A Lot or a Little?
What you will—and won't—find in this TV show.
Gives kids a look at the comic book world and what goes into creating a graphic novel.
Overcoming competitiveness to work together and achieve a common goal.
Positive Role Models
Kids each hold an afterschool job and work on special interest projects: creating a graphic novel, coming up with a new kind of pizza.
Only one character of color; his ethnicity is ambiguous and he's often portrayed as lazy and incompetent.
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Violence & Scariness
Lots of slapstick physical humor: getting hit with objects, zapped with laser guns, etc. Sarcasm, name calling, lying, and dishonesty are often used for comedic effect. Characters tease each other about not knowing things or not being good at things (drawing, speaking a fictional language, etc.) Kids get into trouble often with little to no consequences. In an early episode they go so far as to break into a car and drive it through the wall of the comic book store.
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Mild potty humor: "poopy"
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Products & Purchases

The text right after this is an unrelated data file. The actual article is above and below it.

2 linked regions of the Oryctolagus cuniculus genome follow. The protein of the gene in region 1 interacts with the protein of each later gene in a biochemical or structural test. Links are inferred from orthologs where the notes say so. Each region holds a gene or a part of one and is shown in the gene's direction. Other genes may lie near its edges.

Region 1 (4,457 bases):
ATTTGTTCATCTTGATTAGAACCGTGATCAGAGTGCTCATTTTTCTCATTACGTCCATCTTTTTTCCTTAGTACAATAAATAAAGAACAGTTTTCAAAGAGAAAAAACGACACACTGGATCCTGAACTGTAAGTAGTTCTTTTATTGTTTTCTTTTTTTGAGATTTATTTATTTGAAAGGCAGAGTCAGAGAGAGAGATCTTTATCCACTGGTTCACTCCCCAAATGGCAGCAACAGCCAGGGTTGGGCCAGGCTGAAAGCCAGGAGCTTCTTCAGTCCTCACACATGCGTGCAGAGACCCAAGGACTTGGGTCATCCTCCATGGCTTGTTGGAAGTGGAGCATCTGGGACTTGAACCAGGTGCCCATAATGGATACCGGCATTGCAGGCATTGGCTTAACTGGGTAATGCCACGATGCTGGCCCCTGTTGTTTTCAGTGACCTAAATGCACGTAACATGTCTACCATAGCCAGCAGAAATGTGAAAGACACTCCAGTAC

Occasional references to comic book memorabilia.
Parents Need to Know
Parents need to know that Warped! Is a live-action sitcom that relies on a lot of slapstick physical humor and doesn't have much in the way of morals or lessons learned. Characters get along but still tease each other about not knowing things or not being good at things. Sarcasm, name calling, lying, and dishonesty are often used for comedic effect. The kids get into trouble often, with few consequences. There's only one character of color, whose ethnicity is ambiguous, and he's portrayed as not being very smart or competent.
Is It Any Good?
While younger kids will get a kick out of the show's seemingly endless physical comedy gags, parents will be turned off by the character's lack of integrity and the absence of consequences for their behavior. On the surface, Warped! is a frothy and harmless 30 minutes of laughs for the young elementary school set. Look a little closer, though, and you'll see an alarming reliance on sarcasm, mild insults set to a laugh track, and dishonest behavior in order to get those giggles. While Ruby is portrayed as generally kind and inclusive, Milo is often selfish and self-serving. The other characters are similarly one-dimensional and the only minority character, Harley, is often depicted as lazy and as a bad employee. Add in that the kids hardly ever get into trouble for their antics regardless of their severity -- in one episode they even go so far as to break into a car and drive it through the comic store's wall -- and this is a show that's not worth anyone's time.
Did we miss something on diversity?
Research shows a connection between kids' healthy self-esteem and positive portrayals in media. That's why we've added a new "Diverse Representations" section to our reviews that will be rolling out on an ongoing basis. You can help us help kids by suggesting a diversity update.